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del.icio.us/haskell - Sat, 10/04/2014 - 1:15pm
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Can this arbitrary-size tuple type be written in Idris?

Haskell on Reddit - Sat, 10/04/2014 - 11:43am

Could a type constructor taking a vector of types and returning a tuple type be written in Idris, or Agda? The goal would be to have a type where

() : Tuple [] tup = (True, Wednesday, North) : Tuple [Bool, Day, Direction] (Nothing :: tup) : Tuple [Maybe a, Bool, Day, Direction]

The type might be implemented as:

data Tuple (Vect n Type) where Unit : Tuple [] (::) : (x : t) -> (xs : Tuple ts) -> Tuple (t :: ts)

The purpose of this type would not be to have some kind of pseudo-dynamic lists, it just seems like a much cleaner and more orderly way of organizing a language's tuple types. Is is valid? What other approaches might work better, if any are even possible?

submitted by MuricanWillzyx
[link] [11 comments]
Categories: Incoming News

makeFields without lenses

haskell-cafe - Sat, 10/04/2014 - 10:57am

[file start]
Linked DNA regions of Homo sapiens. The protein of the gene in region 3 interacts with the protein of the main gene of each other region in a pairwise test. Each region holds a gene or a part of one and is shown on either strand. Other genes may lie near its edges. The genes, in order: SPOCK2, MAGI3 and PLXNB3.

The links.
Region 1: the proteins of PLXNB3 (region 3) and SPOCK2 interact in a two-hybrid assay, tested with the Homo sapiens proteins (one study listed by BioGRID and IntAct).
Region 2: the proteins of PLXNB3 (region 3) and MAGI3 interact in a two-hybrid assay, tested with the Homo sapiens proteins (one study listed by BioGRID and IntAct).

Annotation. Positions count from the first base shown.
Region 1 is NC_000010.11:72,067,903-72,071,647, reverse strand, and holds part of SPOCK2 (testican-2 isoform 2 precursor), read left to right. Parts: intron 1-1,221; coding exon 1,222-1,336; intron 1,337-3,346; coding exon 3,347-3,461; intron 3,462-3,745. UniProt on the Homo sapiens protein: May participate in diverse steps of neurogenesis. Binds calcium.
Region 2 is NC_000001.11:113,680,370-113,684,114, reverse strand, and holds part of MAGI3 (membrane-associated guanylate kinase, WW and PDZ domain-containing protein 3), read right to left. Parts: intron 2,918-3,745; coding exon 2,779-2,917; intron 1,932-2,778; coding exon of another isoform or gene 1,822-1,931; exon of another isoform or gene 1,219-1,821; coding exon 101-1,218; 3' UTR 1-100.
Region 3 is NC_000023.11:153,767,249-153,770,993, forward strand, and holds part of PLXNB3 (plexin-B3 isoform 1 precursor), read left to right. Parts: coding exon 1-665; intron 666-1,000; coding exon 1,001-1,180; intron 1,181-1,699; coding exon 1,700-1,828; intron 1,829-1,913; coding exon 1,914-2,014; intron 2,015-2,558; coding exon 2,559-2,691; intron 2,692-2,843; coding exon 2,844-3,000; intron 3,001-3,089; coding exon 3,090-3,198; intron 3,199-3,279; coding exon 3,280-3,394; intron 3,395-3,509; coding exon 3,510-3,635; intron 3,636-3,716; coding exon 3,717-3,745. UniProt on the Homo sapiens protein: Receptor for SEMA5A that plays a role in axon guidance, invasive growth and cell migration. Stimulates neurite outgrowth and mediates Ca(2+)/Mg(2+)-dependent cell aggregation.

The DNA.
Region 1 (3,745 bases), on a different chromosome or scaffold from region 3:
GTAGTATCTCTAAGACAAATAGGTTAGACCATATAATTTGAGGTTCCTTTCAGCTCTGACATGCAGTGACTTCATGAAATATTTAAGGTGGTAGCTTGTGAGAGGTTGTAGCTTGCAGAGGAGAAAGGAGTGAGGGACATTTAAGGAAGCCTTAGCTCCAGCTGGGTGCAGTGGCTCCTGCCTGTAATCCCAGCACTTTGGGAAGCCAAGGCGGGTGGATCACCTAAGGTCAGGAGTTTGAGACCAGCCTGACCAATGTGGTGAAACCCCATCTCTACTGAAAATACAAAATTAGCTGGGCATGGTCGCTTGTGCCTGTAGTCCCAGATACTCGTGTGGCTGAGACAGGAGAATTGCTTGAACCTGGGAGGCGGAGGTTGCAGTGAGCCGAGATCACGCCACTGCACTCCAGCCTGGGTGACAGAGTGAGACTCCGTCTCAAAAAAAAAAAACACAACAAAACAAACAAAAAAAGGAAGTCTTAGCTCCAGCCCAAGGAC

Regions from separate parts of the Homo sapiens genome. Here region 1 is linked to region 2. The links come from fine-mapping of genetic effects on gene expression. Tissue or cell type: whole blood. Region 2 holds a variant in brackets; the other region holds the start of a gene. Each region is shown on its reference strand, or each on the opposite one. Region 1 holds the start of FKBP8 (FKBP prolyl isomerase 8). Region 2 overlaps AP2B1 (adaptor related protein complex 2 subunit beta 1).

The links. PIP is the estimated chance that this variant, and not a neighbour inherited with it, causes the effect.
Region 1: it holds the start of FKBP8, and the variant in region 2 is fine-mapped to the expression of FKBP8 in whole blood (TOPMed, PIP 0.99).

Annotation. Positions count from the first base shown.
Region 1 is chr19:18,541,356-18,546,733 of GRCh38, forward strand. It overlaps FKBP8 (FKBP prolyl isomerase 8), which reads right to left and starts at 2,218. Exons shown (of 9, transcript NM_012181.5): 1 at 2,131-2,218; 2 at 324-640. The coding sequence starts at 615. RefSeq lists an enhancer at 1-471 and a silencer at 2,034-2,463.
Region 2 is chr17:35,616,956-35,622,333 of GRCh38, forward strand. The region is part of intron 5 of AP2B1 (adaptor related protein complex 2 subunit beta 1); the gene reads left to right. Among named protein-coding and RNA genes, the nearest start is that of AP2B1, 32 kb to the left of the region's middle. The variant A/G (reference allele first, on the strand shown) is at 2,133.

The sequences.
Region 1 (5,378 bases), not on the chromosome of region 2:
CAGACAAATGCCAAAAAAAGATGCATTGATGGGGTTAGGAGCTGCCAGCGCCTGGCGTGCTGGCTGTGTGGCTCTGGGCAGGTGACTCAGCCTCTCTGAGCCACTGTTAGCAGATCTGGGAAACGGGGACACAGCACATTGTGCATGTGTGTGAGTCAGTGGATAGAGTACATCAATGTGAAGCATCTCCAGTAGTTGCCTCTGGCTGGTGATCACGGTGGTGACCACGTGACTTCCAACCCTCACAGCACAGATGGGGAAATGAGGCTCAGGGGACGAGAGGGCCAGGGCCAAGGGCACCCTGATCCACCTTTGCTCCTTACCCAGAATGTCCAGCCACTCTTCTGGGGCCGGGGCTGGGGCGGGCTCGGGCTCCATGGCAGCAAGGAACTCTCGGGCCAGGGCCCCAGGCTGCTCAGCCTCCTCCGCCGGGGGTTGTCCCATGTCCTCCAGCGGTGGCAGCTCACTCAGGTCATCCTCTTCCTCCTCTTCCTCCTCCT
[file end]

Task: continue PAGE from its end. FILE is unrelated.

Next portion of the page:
Good morning to everyone. I really love what makeFields from Control.Lens.TH does: generating a typeclasse HasXXX for each field _typeXXX and instances of the class for each type that has a record field with the same name. However, it generates lenses, which at this time I don’t use in my little project. I'll learn to use them well sooner or later, I promise! In the meantime, is there some module out there than provides a template haskell function that do the same thing but generating simple accessor functions instead of lenses? Or can I configure the parameters of makeFieldsWith to generate simple functions instead of lenses? Another related question: if I use makeFields in more than one module, and different records have fields with the same name, the generated typeclasses will have the same name but will be different, because declared twice in different modules, am I right? Is there a way to use a unique typeclass in the whole project for every generated field of the same name? Thank you very muc